617  Other Elections - Analysis and Discussion / International Elections / Re: 2011 Canadian election maps on: August 01, 2011, 07:17:11 pm
I am now finished the Os so still have the Ps to Zs.  I can confirm the NDP won the old city of Ottawa pre-amalgmation although much like the 416 and Vancouver proper it was a tight three way race.  The Tories off course took Ottawa as a whole when you include the amalgamated areas.  Hamilton though still went NDP even after amalgmation although a lot closer whereas in the old city they won by 20 points while the Tories won by 25 points in the amalgmated parts of Hamilton.  In some ways it is like many counties in the US where the city proper goes Democrat but the suburban sections go Republican or at least are more evenly split rather than heavily tilted towards the Democrats.  Alleghney County, Wayne County, Cuyahoga County, Cook County, Milwaukee County, Hennepin County, Los Angeles County, San Diego County, and King County all follow this to some degree although Obama did win the suburban sections in many of those, but they were a lot closer and many of those will go Republican win they win nationally.
618  Other Elections - Analysis and Discussion / International Elections / Re: 2011 Canadian election maps on: July 31, 2011, 04:35:18 am
Don't forget the Libertarians.

or the PCP and UP for that matter

Although Libertarians are on the right, the US also has them, so I will just factor them out although I don't think they got enough votes to really impact any area.  As for PC Party and United Party, they are more centrist than right wing.  The PC Party is really the Red Tory wing from the old Progressive Conservatives who would be on the same spot if not slightly to the left of the federal Liberals and in the US definitely more in line with the Democrats than Republicans.  Although, it is quite possible than many who voted PC Party did so by mistake and actually intended to vote Conservatives.  I guess I can add those three although I doubt it will change much considering how few votes they got.
619  Other Elections - Analysis and Discussion / International Elections / Re: 2011 Canadian election maps on: July 31, 2011, 12:31:54 am
I am currently working on getting the data ready and will start making the maps after.  I have currently done all the ridings up to letter G and hope to have them done over the next few weeks.  Then I will start publishing some of the maps for municipalities and counties.  I will also for the fun of it do a red state vs. blue state style one with red for counties and municipalities where the Cons + CHP + independent Conservative candidates (James Ford, Helena Guergis, and Andre Arthur) exceeded 50% and blue for everything else.
620  Other Elections - Analysis and Discussion / International Elections / Re: Layton temporarily stepping down on: July 25, 2011, 07:12:07 pm
Hope he has a speedy recovery and returns to the job.  I know he is a real fighter and can make it through this.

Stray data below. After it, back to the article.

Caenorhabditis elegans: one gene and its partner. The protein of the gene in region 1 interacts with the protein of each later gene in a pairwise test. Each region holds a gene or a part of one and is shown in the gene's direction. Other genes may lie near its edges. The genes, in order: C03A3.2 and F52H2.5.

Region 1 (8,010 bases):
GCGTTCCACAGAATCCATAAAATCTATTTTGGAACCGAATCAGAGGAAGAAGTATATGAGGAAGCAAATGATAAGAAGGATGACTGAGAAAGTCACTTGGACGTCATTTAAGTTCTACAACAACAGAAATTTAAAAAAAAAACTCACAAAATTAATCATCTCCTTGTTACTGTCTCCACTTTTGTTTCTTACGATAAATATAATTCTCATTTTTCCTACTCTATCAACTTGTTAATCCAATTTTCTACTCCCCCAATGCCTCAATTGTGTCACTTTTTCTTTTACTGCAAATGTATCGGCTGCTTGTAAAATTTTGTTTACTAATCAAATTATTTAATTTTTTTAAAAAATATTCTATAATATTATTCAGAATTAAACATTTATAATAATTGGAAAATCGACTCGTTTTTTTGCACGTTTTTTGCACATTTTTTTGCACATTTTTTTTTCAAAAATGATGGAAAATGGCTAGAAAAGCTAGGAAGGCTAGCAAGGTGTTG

621  Other Elections - Analysis and Discussion / International Elections / Re: Canadian Election Results Thread on: July 24, 2011, 08:06:38 pm
Now that I am back from My European trip, I can also help out on any requests.

My request: everything. Well, basically municipalities. I'd also like to see Ottawa broken down by ward (and perhaps other cities).
  Don't worry I will work these.  It may take some time, but I will get the maps out again.  I am usually outdoors more in the summer months so it may be a bit slow, but once the colder weather arrives, I can finish whatever is left.
622  Other Elections - Analysis and Discussion / International Elections / Re: 2011 Canadian election maps on: July 24, 2011, 12:11:42 pm
Fredericton poll-by-poll results Google-Maps-ified:

http://www.the506.com/elxnmaps/can2011/freddy-test.html

1 down, 307 to go. Smiley

What about the rest of the riding?  Or did the Tories win every poll outside Fredericton?
623  Other Elections - Analysis and Discussion / International Elections / Re: Canadian Election Results Thread on: July 24, 2011, 12:10:48 pm
Now that I am back from My European trip, I can also help out on any requests.
624  Other Elections - Analysis and Discussion / International Elections / Re: 2011 Canadian election maps on: July 22, 2011, 12:42:56 pm
  I find these maps not very clear, so we should still work on our separate ones especially in the mixed urban-rural ridings where you can barely see the urban parts
625  Other Elections - Analysis and Discussion / International Elections / Re: 2011 Canadian election maps on: July 22, 2011, 12:10:14 pm
Also wonder why the Liberals did so well amongst university students?  Guelph and Kingston both went Liberal, the few Liberal polls in London were near UWO and it looks like in Ancaster-Dundas-Flamborough-Westdale the only Liberal polls were around McMaster.  I would have thought that students are more likely to go NDP than Liberal especially considering the NDP had a better chance of defeating the Tories than the Liberals.  Any ideas on why this happened?  Did the Liberal education passport have any impact?